Cry for food in Syria may be opening for peace

The UN warns it cannot feed some 1 million displaced Syrians, many in war zones with few bread supplies. A global response to this humanitarian crisis might help diffuse differences over political solutions.

AP Photo
People gathered by a makeshift post last month where Free Syrian Army fighters were selling bread, in Maaret Misreen, near Idlib, Syria. The town is broke, relying on a trickle of local donations. The rebels, a motley crew of laborers, mechanics and shopowners, have little experience in government.

Hope of finding an international consensus to ending Syria’s civil war usually focuses on the political and military. Will the anti-Assad opposition coalition ever be a viable alternative? Will rebels ever take a major city?

Waiting for answers to such questions has only frustrated those wishing for peace and democracy in a country of 23 million at the heart of the Middle East. But as sometimes happens in a conflict, a consensus can be more easily found when there is a cry for humanitarian aid. A collective and compassionate response then provides an opening to discuss the really difficult issues.

On Tuesday, the United Nations warned that its food aid can no longer reach an estimated 1 million Syrians who have been internally displaced by fighting. With a winter setting in and bread prices nearly six times the norm, this plea should not be ignored by countries currently at odds over Syria’s future.

International aid is reaching more than 600,000 Syrian refugees in neighboring Turkey, Jordan, and Lebanon. And in rebel-held areas in Syria along the Turkish border, a semblance of services is being provided.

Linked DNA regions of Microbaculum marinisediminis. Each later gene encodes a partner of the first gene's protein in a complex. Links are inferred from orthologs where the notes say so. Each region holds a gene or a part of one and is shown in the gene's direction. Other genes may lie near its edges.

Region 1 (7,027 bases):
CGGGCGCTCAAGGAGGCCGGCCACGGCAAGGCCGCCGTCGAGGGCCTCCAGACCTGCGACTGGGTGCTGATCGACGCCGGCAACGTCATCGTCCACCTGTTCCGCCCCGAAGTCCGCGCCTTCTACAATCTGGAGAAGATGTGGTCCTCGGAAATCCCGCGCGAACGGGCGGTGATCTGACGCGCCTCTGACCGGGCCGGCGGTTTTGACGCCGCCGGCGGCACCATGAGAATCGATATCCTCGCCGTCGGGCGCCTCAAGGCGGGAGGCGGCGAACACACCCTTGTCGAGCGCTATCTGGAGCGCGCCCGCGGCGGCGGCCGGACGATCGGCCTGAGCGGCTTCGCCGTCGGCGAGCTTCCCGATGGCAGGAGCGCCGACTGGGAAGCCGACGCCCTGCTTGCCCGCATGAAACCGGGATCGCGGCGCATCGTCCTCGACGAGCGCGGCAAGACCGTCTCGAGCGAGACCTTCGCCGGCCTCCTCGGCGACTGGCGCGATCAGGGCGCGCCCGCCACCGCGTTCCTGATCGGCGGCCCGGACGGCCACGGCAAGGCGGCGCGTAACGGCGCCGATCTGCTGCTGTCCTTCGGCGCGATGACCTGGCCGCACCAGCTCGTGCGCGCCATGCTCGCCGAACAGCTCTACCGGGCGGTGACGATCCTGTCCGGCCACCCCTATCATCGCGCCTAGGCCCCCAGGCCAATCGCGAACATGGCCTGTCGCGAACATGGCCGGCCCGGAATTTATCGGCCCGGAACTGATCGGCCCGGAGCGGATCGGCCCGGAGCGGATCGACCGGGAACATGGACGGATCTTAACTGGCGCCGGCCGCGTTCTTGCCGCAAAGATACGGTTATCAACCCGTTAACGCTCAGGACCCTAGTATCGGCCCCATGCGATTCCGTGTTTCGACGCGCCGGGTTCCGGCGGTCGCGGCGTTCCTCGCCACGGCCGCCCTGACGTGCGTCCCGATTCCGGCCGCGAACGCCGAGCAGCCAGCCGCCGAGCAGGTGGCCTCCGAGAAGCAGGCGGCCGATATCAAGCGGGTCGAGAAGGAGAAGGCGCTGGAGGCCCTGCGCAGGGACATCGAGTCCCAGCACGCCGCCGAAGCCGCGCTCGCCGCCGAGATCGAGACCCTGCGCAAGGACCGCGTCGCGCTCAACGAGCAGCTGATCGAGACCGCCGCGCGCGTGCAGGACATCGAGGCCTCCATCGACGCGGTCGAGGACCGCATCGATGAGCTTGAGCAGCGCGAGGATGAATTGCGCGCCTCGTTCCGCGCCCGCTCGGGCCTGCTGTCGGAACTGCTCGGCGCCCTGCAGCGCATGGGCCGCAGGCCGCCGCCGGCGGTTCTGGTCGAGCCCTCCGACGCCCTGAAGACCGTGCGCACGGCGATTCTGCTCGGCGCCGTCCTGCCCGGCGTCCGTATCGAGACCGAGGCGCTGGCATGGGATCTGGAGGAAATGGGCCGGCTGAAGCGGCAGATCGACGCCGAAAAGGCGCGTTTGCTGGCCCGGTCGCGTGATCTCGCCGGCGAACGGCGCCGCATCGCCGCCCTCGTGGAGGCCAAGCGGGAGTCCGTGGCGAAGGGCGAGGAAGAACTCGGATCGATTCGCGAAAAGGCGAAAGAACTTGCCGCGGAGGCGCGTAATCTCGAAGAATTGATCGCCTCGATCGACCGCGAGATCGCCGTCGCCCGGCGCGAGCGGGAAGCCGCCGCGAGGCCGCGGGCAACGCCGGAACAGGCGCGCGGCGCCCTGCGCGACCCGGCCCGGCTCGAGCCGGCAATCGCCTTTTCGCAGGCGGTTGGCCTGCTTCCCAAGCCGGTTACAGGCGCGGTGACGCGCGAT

But the ruthless way in which President Bashar al-Assad keeps attacking pro-democracy areas – even bombing bakeries – has resulted in an estimated 2.5 million people seeking shelter elsewhere in their country. Now nearly half of them are in areas too dangerous to be reached by the UN World Food Program or its Syrian affiliates.

By any international standard, this many displaced people should not be allowed to become casualties of neglect by foreign powers with the means to help them. The very kind of disaster that many warned would happen if the West intervened in Syria is happening because it has not intervened, as Sen. John McCain has said.

At the least, the humanitarian disaster should put pressure on the West and its Arab allies to speed efforts toward the Syrian National Coalition taking charge in rebel-held areas. The legitimacy of the regime can also be undermined by recognizing this coalition as Syria’s representative in foreign capitals.

One glimmer of hope came Wednesday when the Assad regime released more than 2,000 Syrians in exchange for the release of 48 Iranians held by rebel forces. It was the first major prisoner swap since the Syrian uprising began in March 2011 and represents the kind of humanitarian diplomacy that might lead to breakthroughs in other areas. Leaders in Turkey and Qatar helped broker the deal.

Such a compassionate approach shows how a post-Assad transition might be handled and may help reduce the fears of those in Syria who don’t want to oppose the regime out of concern for the future.

At a practical level, Russia and China should be asked to join in an effort to bring food supplies to the 1 million Syrians in need. This might soften their resistance to easing Mr. Assad out of power. Sometimes acting from the heart can lead to a meeting of the minds.

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